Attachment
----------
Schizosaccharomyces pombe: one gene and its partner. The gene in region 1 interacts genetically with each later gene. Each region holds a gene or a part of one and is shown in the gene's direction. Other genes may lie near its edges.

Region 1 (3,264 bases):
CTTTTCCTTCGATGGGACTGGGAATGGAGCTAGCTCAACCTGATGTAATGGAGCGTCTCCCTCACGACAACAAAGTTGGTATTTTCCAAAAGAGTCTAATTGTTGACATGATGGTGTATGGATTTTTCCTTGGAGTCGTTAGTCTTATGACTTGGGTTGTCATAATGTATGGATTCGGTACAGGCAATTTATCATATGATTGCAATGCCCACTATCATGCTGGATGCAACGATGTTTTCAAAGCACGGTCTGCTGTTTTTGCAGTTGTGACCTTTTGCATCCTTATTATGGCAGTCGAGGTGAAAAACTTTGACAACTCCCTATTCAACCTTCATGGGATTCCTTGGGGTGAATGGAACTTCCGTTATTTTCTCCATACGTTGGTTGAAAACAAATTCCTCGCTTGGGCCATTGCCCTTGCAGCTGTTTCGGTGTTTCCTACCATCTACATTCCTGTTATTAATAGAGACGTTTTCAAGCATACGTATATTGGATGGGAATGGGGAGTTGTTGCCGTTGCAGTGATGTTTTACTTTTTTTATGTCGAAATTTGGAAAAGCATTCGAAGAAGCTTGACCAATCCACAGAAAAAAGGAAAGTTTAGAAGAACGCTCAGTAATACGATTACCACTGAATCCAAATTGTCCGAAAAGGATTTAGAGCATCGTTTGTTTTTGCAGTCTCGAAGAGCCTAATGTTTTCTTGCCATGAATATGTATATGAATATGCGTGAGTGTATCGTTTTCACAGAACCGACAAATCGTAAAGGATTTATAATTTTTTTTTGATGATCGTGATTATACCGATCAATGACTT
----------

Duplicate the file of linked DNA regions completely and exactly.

Schizosaccharomyces pombe: one gene and its partner. The gene in region 1 interacts genetically with each later gene. Each region holds a gene or a part of one and is shown in the gene's direction. Other genes may lie near its edges.

Region 1 (3,264 bases):
CTTTTCCTTCGATGGGACTGGGAATGGAGCTAGCTCAACCTGATGTAATGGAGCGTCTCCCTCACGACAACAAAGTTGGTATTTTCCAAAAGAGTCTAATTGTTGACATGATGGTGTATGGATTTTTCCTTGGAGTCGTTAGTCTTATGACTTGGGTTGTCATAATGTATGGATTCGGTACAGGCAATTTATCATATGATTGCAATGCCCACTATCATGCTGGATGCAACGATGTTTTCAAAGCACGGTCTGCTGTTTTTGCAGTTGTGACCTTTTGCATCCTTATTATGGCAGTCGAGGTGAAAAACTTTGACAACTCCCTATTCAACCTTCATGGGATTCCTTGGGGTGAATGGAACTTCCGTTATTTTCTCCATACGTTGGTTGAAAACAAATTCCTCGCTTGGGCCATTGCCCTTGCAGCTGTTTCGGTGTTTCCTACCATCTACATTCCTGTTATTAATAGAGACGTTTTCAAGCATACGTATATTGGATGGGAATGGGGAGTTGTTGCCGTTGCAGTGATGTTTTACTTTTTTTATGTCGAAATTTGGAAAAGCATTCGAAGAAGCTTGACCAATCCACAGAAAAAAGGAAAGTTTAGAAGAACGCTCAGTAATACGATTACCACTGAATCCAAATTGTCCGAAAAGGATTTAGAGCATCGTTTGTTTTTGCAGTCTCGAAGAGCCTAATGTTTTCTTGCCATGAATATGTATATGAATATGCGTGAGTGTATCGTTTTCACAGAACCGACAAATCGTAAAGGATTTATAATTTTTTTTTGATGATCGTGATTATACCGATCAATGACTT